Recently I’ve been cooking A LOT and so far, it’s changing my life for the better in ways I didn’t think it would.
First of all, I enjoy it so much that I want to challenge myself. That’s why this week, I took it up a notch and cooked as many meals as possible on the nights I wasn’t hanging out with friends.
Second of all, I feel AMAZING. I’m not exaggerating. I’m not just saying that to hook you. Keeping my portions small and my calories packed with protein, veggies and the right kinds of carbs has kept my energy levels up. I’ve also been able to consistently avoid digestive issues like bloating and belly ache.
Lastly, I’ve more than halved my cooking time. It no longer takes me two hours to put three meals together. I can do it in under 30 minutes. None of these meals required a recipe at all.
Repetition. Consistency. These are the elements that have brought me positive results in the way I feel about my body and my wallet — and I want to help you achieve the same!
My restaurant budget for every month is just $75. Even in New York City, one of the most expensive cities in America, I have no problem sticking to it.
If my kitchen was a person, I’d hug it.
Here’s the breakdown of meals:
- 5 lunches for me for the workweek
- 3 prepped meals for my boyfriend*
- 3 dinners after work
*My boyfriend was nice and threw me $15 for his meals. This was before I calculated how much I spent and how many meals I made — but it happened to work out well! This was my first go at prepping for someone else and I’m glad my man trusted me.
Here’s a photo of my big grocery run on Sunday.
What I bought for $40:
- 1 bunch of kale
- 3 bananas (for breakfast)
- 2 packs of chicken breast
- 2 limes
- 2 zucchinis
- 2 lemons
- 3 tomatoes
- 1 grapefruit (for snacks/breakfast)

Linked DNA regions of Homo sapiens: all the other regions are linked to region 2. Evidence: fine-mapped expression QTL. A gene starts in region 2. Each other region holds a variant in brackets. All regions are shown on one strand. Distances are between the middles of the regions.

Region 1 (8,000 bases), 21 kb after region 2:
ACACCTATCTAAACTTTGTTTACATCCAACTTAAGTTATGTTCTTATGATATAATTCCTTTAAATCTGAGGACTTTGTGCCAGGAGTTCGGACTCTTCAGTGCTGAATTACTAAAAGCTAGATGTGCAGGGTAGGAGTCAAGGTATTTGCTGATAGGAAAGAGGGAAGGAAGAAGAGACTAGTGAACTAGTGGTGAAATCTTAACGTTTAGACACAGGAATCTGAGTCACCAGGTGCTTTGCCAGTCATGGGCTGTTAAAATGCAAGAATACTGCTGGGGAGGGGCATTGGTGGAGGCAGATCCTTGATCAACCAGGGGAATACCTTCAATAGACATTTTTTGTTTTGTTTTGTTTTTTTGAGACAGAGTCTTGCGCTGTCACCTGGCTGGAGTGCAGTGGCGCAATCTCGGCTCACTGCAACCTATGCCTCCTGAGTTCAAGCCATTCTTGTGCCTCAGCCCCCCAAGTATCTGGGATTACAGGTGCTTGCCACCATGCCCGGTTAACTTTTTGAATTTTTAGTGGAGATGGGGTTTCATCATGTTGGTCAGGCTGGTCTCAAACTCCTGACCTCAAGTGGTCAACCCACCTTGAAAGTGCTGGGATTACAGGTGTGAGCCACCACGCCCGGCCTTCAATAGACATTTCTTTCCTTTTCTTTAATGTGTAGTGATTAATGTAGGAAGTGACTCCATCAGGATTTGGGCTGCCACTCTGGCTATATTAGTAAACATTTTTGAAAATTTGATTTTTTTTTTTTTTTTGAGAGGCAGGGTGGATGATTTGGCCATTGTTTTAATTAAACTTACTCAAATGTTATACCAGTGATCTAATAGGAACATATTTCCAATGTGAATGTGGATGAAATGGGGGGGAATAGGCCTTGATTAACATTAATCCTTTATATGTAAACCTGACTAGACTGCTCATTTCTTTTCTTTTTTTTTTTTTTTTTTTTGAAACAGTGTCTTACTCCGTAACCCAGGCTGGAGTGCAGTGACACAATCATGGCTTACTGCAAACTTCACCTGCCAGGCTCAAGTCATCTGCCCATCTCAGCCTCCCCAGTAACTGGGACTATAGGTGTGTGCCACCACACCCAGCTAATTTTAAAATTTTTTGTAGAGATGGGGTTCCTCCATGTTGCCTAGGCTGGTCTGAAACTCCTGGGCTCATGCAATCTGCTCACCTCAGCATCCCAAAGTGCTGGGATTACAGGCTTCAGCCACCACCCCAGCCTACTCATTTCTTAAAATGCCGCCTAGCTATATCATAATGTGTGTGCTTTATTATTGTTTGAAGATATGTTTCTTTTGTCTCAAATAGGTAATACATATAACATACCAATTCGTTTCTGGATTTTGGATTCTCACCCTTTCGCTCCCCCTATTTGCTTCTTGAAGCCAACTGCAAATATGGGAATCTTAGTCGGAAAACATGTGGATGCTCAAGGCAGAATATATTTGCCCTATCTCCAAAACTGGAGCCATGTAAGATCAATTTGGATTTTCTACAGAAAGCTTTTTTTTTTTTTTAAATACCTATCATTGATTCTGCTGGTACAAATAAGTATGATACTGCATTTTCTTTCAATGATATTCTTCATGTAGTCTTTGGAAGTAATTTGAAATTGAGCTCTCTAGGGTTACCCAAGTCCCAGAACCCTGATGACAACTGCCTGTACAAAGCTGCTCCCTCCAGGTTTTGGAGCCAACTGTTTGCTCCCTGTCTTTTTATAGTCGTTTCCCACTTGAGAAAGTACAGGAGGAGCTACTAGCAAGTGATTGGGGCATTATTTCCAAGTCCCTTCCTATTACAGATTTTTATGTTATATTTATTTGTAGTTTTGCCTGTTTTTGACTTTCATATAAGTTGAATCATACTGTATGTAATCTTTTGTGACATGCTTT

- 1 pack of shredded cheese
- 2 peppers (for snacks)
- 1 jar of peanut butter
- 1 bunch of asparagus
- 1 bag of string beans (normally I would get them loose, but this was my only option)
I made a second $20 grocery run in the middle of the week to buy fresh veggies and other produce for another batch of meals.
Keep in mind I have a well-stocked pantry full of ingredients I didn’t have to buy this week. For these 11 meals, I used the following pantry items:
- bread crumbs
- whole wheat pasta
- salt, pepper, olive oil and spices
- 1 can of chickpeas
How I made 6 meals on Sunday:
For my boyfriend and me, I threw together chicken three ways, sauteed string beans and asparagus, cooked pasta with zucchini and baked cinnamon sweet potatoes.
I kept it VERY simple because I knew I’d be making a ton of food.
Making chicken three ways:
Chicken can get boring real fast, so I tried this chicken hack I saw on FitMenCook.
First, I portioned out the chicken and made two different simple marinades.
- 1 Lemon, 1 clove of garlic, parsley and pepper to taste
- 1 Lime, 1/3 cup of honey, 1 clove of garlic
I also made breaded chicken with gluten-free bread crumbs. I don’t try to eat gluten-free, but that brand happened to be the best option at my grocery store!
On a large baking sheet, I lay the chicken on foil and made little dividers so flavors wouldn’t seep together. I baked the chicken for about 10-15 minutes on 400. Normally, I would do it on 350 for 30 minutes, but I did this to save time. 10 minutes in, I checked the chicken by cutting a thick piece in half to see if it was still pink inside.
If you’re vegetarian, you probably could do this with tofu or tempeh too!